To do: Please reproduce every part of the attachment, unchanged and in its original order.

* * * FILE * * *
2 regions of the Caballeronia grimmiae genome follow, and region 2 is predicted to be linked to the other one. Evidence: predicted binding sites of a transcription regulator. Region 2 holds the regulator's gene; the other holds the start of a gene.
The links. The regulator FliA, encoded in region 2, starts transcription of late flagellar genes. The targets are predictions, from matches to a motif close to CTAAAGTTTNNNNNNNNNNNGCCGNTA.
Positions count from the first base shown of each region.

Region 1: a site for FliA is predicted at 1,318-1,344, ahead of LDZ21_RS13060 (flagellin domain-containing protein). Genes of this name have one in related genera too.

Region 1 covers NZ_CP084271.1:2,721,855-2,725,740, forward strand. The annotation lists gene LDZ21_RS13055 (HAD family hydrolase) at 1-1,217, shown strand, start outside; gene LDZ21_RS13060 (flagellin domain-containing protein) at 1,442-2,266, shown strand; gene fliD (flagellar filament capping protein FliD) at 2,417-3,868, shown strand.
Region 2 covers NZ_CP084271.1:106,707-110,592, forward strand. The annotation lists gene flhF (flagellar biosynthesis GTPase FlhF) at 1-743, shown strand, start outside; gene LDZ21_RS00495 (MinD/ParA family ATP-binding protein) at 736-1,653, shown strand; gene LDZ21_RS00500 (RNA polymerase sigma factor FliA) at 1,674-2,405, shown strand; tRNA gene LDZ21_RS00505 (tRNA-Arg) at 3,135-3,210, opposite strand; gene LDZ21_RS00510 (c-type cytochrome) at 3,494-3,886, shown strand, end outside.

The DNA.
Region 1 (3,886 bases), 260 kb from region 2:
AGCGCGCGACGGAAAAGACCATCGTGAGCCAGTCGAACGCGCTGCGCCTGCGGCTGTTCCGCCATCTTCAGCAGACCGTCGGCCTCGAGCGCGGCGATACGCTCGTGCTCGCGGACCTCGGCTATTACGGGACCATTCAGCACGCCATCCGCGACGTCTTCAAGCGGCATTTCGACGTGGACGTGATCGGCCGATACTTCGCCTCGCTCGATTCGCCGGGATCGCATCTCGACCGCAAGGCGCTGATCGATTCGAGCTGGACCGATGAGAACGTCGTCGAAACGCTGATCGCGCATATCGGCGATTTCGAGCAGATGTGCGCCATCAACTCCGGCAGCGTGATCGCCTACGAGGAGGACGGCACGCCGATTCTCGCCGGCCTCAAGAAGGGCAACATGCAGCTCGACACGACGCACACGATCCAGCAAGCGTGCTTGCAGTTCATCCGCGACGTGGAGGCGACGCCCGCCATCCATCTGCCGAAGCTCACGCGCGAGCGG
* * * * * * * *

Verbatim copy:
2 regions of the Caballeronia grimmiae genome follow, and region 2 is predicted to be linked to the other one. Evidence: predicted binding sites of a transcription regulator. Region 2 holds the regulator's gene; the other holds the start of a gene.
The links. The regulator FliA, encoded in region 2, starts transcription of late flagellar genes. The targets are predictions, from matches to a motif close to CTAAAGTTTNNNNNNNNNNNGCCGNTA.
Positions count from the first base shown of each region.

Region 1: a site for FliA is predicted at 1,318-1,344, ahead of LDZ21_RS13060 (flagellin domain-containing protein). Genes of this name have one in related genera too.

Region 1 covers NZ_CP084271.1:2,721,855-2,725,740, forward strand. The annotation lists gene LDZ21_RS13055 (HAD family hydrolase) at 1-1,217, shown strand, start outside; gene LDZ21_RS13060 (flagellin domain-containing protein) at 1,442-2,266, shown strand; gene fliD (flagellar filament capping protein FliD) at 2,417-3,868, shown strand.
Region 2 covers NZ_CP084271.1:106,707-110,592, forward strand. The annotation lists gene flhF (flagellar biosynthesis GTPase FlhF) at 1-743, shown strand, start outside; gene LDZ21_RS00495 (MinD/ParA family ATP-binding protein) at 736-1,653, shown strand; gene LDZ21_RS00500 (RNA polymerase sigma factor FliA) at 1,674-2,405, shown strand; tRNA gene LDZ21_RS00505 (tRNA-Arg) at 3,135-3,210, opposite strand; gene LDZ21_RS00510 (c-type cytochrome) at 3,494-3,886, shown strand, end outside.

The DNA.
Region 1 (3,886 bases), 260 kb from region 2:
AGCGCGCGACGGAAAAGACCATCGTGAGCCAGTCGAACGCGCTGCGCCTGCGGCTGTTCCGCCATCTTCAGCAGACCGTCGGCCTCGAGCGCGGCGATACGCTCGTGCTCGCGGACCTCGGCTATTACGGGACCATTCAGCACGCCATCCGCGACGTCTTCAAGCGGCATTTCGACGTGGACGTGATCGGCCGATACTTCGCCTCGCTCGATTCGCCGGGATCGCATCTCGACCGCAAGGCGCTGATCGATTCGAGCTGGACCGATGAGAACGTCGTCGAAACGCTGATCGCGCATATCGGCGATTTCGAGCAGATGTGCGCCATCAACTCCGGCAGCGTGATCGCCTACGAGGAGGACGGCACGCCGATTCTCGCCGGCCTCAAGAAGGGCAACATGCAGCTCGACACGACGCACACGATCCAGCAAGCGTGCTTGCAGTTCATCCGCGACGTGGAGGCGACGCCCGCCATCCATCTGCCGAAGCTCACGCGCGAGCGG